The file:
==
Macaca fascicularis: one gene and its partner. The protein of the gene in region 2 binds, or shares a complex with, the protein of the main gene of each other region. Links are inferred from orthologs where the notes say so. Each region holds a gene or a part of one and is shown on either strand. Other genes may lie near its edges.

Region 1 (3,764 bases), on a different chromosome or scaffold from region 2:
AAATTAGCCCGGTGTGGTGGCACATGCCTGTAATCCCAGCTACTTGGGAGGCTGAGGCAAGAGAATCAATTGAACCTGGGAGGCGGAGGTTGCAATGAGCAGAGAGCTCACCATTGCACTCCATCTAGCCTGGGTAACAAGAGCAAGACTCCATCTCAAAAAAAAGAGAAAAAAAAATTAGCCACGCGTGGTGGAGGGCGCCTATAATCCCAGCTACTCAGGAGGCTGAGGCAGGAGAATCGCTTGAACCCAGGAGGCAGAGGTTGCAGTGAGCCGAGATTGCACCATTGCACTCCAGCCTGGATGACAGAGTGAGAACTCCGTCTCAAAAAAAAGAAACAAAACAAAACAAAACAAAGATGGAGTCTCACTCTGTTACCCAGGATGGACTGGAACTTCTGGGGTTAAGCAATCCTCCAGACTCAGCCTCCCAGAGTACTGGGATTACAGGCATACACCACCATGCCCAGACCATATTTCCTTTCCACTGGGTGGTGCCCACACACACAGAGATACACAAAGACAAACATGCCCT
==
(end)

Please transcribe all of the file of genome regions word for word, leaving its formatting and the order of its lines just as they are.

Macaca fascicularis: one gene and its partner. The protein of the gene in region 2 binds, or shares a complex with, the protein of the main gene of each other region. Links are inferred from orthologs where the notes say so. Each region holds a gene or a part of one and is shown on either strand. Other genes may lie near its edges.

Region 1 (3,764 bases), on a different chromosome or scaffold from region 2:
AAATTAGCCCGGTGTGGTGGCACATGCCTGTAATCCCAGCTACTTGGGAGGCTGAGGCAAGAGAATCAATTGAACCTGGGAGGCGGAGGTTGCAATGAGCAGAGAGCTCACCATTGCACTCCATCTAGCCTGGGTAACAAGAGCAAGACTCCATCTCAAAAAAAAGAGAAAAAAAAATTAGCCACGCGTGGTGGAGGGCGCCTATAATCCCAGCTACTCAGGAGGCTGAGGCAGGAGAATCGCTTGAACCCAGGAGGCAGAGGTTGCAGTGAGCCGAGATTGCACCATTGCACTCCAGCCTGGATGACAGAGTGAGAACTCCGTCTCAAAAAAAAGAAACAAAACAAAACAAAACAAAGATGGAGTCTCACTCTGTTACCCAGGATGGACTGGAACTTCTGGGGTTAAGCAATCCTCCAGACTCAGCCTCCCAGAGTACTGGGATTACAGGCATACACCACCATGCCCAGACCATATTTCCTTTCCACTGGGTGGTGCCCACACACACAGAGATACACAAAGACAAACATGCCCT